For most parents, a pediatrician or family practitioner is the first call when a child falls ill. But when it comes to a complicated issue like attention deficit hyperactivity disorder (ADHD)/attention deficit disorder (ADD), sometimes that trusted physician may not be the most appropriate person to diagnose or treat ADHD.
If you suspect your child might have ADD/ADHD, it is appropriate to call your child's primary doctor. But you might want to consider asking for a referral to another physician if your medical caregiver's analysis isn't as thorough as it should be. For instance, if a practitioner uses little more than a questionnaire to diagnose ADHD, that's a red flag that you may need another physician , says Erik Fisher, Ph.D., a clinical psychologist in Atlanta. “A good evaluation is worth its weight in gold,” he says. Further, you may need to enlist other professionals, such as a developmental pediatrician or occupational therapist. Follow these guidelines to make sure you get the right specialists onboard.
Get Personal for a Good Fit
Personalities that mesh — both with the parent and the child — are always important in any productive doctor-patient relationship. But when it comes to treating a child with ADHD, Fisher says parents need to find someone who understands that diagnoses and treatments are always changing, and what works for one child won't necessarily mean success in another. Your doctor should also be familiar with the American Academy of Pediatrics' 2011 ADHD guidelines, which lay out recommendations for the diagnosis and treatment of ADHD in different age groups, such as preschoolers, school-age children, and teenagers.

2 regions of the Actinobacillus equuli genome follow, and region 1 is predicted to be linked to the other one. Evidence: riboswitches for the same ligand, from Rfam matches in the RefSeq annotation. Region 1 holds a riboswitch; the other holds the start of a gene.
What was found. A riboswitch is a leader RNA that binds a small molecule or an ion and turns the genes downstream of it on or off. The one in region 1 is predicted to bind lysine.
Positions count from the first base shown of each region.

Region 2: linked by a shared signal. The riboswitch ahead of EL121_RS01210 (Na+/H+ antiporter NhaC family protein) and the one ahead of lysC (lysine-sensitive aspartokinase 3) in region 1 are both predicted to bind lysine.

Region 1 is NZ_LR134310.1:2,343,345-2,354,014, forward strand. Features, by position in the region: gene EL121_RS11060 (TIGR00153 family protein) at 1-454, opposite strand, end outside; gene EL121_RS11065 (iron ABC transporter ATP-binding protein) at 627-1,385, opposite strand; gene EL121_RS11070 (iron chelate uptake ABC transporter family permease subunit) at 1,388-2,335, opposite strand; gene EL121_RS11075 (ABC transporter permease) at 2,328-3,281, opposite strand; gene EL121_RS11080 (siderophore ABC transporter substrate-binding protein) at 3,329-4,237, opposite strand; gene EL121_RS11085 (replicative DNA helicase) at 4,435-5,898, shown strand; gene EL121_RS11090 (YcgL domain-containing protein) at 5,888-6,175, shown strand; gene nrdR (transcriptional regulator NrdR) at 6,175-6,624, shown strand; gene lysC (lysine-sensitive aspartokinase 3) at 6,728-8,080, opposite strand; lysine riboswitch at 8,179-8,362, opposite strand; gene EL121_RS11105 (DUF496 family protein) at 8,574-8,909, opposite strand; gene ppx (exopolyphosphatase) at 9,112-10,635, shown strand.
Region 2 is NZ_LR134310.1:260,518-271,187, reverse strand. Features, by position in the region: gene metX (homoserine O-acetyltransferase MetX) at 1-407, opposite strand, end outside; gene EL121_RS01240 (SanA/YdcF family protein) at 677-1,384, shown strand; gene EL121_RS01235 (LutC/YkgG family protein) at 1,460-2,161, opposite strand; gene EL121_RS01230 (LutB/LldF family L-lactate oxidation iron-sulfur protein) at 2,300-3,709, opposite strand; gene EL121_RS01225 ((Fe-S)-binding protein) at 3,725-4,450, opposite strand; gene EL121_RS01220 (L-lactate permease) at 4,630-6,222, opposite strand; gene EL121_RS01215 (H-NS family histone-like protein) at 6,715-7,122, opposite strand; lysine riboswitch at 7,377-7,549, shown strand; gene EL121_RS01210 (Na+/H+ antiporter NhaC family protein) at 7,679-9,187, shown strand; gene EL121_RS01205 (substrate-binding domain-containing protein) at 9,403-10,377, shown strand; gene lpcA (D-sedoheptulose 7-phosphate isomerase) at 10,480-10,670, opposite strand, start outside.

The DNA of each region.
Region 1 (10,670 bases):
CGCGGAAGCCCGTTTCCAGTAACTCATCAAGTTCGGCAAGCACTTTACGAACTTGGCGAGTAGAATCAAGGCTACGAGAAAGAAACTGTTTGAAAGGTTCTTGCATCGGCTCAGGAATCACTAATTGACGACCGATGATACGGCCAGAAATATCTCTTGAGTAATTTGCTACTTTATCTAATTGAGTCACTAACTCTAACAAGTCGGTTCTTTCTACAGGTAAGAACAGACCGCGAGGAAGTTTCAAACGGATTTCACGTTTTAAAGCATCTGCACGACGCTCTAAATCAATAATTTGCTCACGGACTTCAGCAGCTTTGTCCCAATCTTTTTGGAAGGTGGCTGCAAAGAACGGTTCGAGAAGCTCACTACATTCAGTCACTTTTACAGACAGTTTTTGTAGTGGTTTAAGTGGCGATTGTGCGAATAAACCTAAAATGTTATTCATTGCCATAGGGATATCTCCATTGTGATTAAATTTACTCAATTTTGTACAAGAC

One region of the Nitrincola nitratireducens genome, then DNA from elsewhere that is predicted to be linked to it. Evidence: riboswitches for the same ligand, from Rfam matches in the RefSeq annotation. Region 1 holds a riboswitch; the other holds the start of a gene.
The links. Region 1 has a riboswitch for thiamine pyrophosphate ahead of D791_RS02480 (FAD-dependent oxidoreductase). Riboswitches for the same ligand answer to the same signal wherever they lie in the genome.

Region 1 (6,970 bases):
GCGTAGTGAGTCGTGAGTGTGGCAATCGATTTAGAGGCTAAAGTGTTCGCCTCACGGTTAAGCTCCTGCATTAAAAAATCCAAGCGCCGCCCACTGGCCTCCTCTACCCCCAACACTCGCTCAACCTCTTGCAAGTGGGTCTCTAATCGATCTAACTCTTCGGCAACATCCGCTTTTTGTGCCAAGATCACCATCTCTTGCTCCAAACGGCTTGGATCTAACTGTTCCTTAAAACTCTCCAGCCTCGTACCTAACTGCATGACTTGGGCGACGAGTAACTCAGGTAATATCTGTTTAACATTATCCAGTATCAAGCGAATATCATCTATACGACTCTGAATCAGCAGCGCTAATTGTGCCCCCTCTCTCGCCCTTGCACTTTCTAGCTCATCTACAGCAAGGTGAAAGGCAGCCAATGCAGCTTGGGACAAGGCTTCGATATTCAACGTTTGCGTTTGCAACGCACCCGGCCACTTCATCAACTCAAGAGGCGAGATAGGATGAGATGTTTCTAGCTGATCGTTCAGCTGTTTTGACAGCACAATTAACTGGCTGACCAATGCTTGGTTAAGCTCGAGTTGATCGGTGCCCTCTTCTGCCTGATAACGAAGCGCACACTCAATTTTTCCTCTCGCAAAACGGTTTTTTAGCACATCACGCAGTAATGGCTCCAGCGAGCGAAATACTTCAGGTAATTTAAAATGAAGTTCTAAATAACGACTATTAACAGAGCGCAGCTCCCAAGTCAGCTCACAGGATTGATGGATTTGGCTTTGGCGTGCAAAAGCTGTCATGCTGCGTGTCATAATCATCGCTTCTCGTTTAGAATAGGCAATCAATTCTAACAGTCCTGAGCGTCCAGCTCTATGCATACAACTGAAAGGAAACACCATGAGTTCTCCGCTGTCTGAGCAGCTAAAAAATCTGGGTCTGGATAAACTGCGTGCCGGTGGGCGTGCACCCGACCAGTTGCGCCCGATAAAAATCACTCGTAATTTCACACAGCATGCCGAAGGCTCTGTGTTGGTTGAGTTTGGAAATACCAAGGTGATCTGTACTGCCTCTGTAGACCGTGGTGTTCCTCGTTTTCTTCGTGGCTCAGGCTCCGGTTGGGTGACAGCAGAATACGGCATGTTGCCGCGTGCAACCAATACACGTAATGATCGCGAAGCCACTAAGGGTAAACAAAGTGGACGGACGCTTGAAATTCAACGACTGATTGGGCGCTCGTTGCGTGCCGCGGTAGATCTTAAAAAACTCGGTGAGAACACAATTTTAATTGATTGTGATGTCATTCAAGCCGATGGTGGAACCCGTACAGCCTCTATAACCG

“Experience and flexibility in point of view are factors to consider in a practitioner,” he says. “All attention deficits are not the same, and some things that look like ADD or ADHD may not be.” Make sure you feel confident in your diagnosing doctor's level of familiarity with both ADHD and the common misdiagnoses and coexisting conditions, such as depression, learning differences (like dyslexia), substance abuse (in teens), or even physical problems like allergies or eyesight difficulties.
Find Your Child's ADD/ADHD “Dream Team”
If you're confident in the diagnosis, finding the right team to treat your child is the next step in overcoming ADD/ADHD difficulties. Developmental pediatrician Walt Karniski, M.D., founded Tampa Day School in Tampa, Fla. to help ADHD kids work with the specialists they need on a regular basis. He says putting together a group of doctors to help kids overcome their ADHD is key.
When I was in private practice, had a psychologist to counsel parents, speech and language therapist, an occupational tutors tutoring program,” he says. Karniski emphasizes that parents should realize while medical interventions are key for certain age groups, they're not right all kids, other options also be considered.” If physician has medication as his only tool, can begin forget about treatments,” cautions.
- Pediatrician (general): Your child's pediatrician will probably be your first contact when the ADD/ADHD diagnosis comes up. And while the pediatrician probably isn't the only person you want treating your child, he or she is still a very important member of the team.